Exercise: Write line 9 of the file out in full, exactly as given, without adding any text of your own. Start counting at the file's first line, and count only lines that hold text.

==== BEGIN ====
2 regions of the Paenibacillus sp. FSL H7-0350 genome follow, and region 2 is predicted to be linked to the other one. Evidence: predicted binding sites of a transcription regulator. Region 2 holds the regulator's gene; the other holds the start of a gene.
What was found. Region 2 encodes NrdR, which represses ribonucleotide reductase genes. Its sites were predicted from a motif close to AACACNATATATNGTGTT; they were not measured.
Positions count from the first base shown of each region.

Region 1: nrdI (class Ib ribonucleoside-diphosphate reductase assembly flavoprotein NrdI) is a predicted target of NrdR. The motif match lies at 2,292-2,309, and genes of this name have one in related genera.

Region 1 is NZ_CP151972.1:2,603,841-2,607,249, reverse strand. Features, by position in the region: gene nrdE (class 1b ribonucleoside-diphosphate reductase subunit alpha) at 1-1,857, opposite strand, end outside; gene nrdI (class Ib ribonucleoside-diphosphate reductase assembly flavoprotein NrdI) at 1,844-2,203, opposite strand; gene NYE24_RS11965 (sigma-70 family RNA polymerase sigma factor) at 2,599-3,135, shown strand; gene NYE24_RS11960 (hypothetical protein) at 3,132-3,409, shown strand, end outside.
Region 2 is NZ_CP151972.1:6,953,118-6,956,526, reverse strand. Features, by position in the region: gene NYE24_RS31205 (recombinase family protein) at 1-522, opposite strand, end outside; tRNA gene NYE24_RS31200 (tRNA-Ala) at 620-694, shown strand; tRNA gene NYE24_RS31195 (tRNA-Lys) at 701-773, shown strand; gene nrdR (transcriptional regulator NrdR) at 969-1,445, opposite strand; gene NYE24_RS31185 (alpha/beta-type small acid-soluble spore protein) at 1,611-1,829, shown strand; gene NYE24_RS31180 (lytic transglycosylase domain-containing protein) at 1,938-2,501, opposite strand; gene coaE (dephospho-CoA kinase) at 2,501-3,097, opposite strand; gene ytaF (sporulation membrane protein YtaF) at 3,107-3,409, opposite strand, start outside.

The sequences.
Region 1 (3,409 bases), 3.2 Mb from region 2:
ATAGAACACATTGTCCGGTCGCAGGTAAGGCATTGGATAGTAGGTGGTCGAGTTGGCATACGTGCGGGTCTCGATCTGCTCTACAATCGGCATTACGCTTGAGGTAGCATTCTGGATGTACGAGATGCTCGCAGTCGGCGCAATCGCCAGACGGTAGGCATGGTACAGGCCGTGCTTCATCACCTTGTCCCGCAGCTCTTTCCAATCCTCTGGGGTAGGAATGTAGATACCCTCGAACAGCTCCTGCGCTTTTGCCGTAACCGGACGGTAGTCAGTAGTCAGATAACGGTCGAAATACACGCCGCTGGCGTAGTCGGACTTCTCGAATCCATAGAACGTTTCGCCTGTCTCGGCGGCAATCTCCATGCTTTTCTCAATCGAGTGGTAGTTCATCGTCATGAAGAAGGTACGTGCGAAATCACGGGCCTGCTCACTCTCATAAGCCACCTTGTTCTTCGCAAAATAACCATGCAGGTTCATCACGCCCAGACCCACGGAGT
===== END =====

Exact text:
ATAGAACACATTGTCCGGTCGCAGGTAAGGCATTGGATAGTAGGTGGTCGAGTTGGCATACGTGCGGGTCTCGATCTGCTCTACAATCGGCATTACGCTTGAGGTAGCATTCTGGATGTACGAGATGCTCGCAGTCGGCGCAATCGCCAGACGGTAGGCATGGTACAGGCCGTGCTTCATCACCTTGTCCCGCAGCTCTTTCCAATCCTCTGGGGTAGGAATGTAGATACCCTCGAACAGCTCCTGCGCTTTTGCCGTAACCGGACGGTAGTCAGTAGTCAGATAACGGTCGAAATACACGCCGCTGGCGTAGTCGGACTTCTCGAATCCATAGAACGTTTCGCCTGTCTCGGCGGCAATCTCCATGCTTTTCTCAATCGAGTGGTAGTTCATCGTCATGAAGAAGGTACGTGCGAAATCACGGGCCTGCTCACTCTCATAAGCCACCTTGTTCTTCGCAAAATAACCATGCAGGTTCATCACGCCCAGACCCACGGAGT